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Saturday, 7 February 2009

Quote of the week (HH)

"We have once again embarked on an irresponsible borrowing and the problem is that we are using the money we are borrowing for consumption purpose instead of putting that money into productive ventures of the economy...We should borrow with knowledge and the capacity to pay back because this time around, no one will give this country relief because we are busy playing games when borrowing....at the time of attaining the Highly Indebted Poor Countries (HIPC) completion point, the country managed to reduce its external debt to US$500 million...The external debt is now at US$2 billion, but the country should know that this time no one will give us relief because the whole world is faced with a global crisis and hence the need for debt acquisition policy...."

Hakainde Hichilema (The Post)

7 comments:

  1. $1.5bn debt accrued in what, 2 years? What has the Zambian government spent it on? KK accrued $7bn debt in 3 decades, and we can still see what he spent it on.

    Perhaps it's not so surprising when you read the Auditor General's report and see those gaping 'black holes' in some govt departments where billions of Kwacha have disappeared.

    As a HIPC country which experienced the harsh effects of a debt burden, surely Zambia should be wary of hubris and debt, shouldn't it?

    I welcome HH's full awareness that given the current world economic situation, there will never be HIPC again! and the whole nation ought to be aware too.

    What isn't helpful, I suppose, are the misleading media reports when the country secures a loan were typical headlines read, "Zambia lands so much aid".

    All in all, I attribute this reckless attitude to borrowing to a dependency syndrome, where people subconsciously think there is more where this came from.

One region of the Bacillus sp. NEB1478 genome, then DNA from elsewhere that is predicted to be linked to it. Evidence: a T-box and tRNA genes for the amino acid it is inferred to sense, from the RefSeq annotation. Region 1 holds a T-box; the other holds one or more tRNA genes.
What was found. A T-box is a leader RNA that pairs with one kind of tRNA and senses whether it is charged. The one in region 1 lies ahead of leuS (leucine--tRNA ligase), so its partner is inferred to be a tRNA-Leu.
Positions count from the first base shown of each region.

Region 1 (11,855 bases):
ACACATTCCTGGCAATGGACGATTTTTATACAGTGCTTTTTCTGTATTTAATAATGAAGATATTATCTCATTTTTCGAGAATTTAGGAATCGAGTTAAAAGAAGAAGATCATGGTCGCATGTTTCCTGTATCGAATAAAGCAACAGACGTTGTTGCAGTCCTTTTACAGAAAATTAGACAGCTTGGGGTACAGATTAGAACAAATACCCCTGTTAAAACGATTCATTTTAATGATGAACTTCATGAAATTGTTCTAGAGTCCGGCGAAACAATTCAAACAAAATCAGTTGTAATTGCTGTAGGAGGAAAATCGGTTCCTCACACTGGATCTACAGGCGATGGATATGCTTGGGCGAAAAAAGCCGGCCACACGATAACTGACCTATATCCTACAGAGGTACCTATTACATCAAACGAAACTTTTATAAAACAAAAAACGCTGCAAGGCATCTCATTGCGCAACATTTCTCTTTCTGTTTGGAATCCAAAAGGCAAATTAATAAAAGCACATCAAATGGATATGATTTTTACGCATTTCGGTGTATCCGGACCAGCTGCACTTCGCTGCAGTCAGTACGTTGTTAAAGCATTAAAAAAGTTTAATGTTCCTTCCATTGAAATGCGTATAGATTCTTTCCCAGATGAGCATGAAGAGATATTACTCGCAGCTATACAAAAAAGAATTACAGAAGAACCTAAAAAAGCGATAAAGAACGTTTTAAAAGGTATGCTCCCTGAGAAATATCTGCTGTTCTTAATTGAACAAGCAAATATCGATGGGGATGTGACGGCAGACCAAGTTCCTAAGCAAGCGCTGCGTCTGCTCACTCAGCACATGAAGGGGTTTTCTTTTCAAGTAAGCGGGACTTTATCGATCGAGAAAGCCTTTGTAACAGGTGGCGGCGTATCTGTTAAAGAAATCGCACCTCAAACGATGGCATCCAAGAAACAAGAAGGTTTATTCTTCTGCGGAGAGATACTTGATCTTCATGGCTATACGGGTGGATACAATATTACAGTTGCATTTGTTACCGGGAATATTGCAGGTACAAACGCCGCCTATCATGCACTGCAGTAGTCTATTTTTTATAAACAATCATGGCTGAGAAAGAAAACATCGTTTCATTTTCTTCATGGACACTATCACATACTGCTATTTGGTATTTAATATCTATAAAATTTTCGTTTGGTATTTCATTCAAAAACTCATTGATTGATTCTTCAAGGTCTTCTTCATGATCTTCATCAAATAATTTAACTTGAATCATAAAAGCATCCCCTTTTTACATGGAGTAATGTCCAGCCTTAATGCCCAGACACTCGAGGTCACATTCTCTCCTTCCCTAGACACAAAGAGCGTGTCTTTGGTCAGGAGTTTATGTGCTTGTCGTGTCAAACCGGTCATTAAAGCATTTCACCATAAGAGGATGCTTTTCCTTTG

However, a more fundamental question is where does the problem emanate from? Is it from the lenders, who create the feeling that they're 'donating' (do they like being called donors?) to disguise the fact that they're lending? Or is it the receiver who is either in denial about their 'addiction to borrowing', or want to hide it from the general public?

    Any explanation?

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  2. this is really a very remarkable quote...just finished reading it...

    - ledz -

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  3. There is indeed alot of wisdom in this quote.I wish we had leaders in this country who would think like HH.

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  4. HH has demonstrated what kind of leaders Zambia should have. We should start question and demand the government to explain to us what really this debt they are acquiring would be paid back. time has come to hold these leaders accountable to its people. these leaders take us for granted. we do not need another HIPC situation.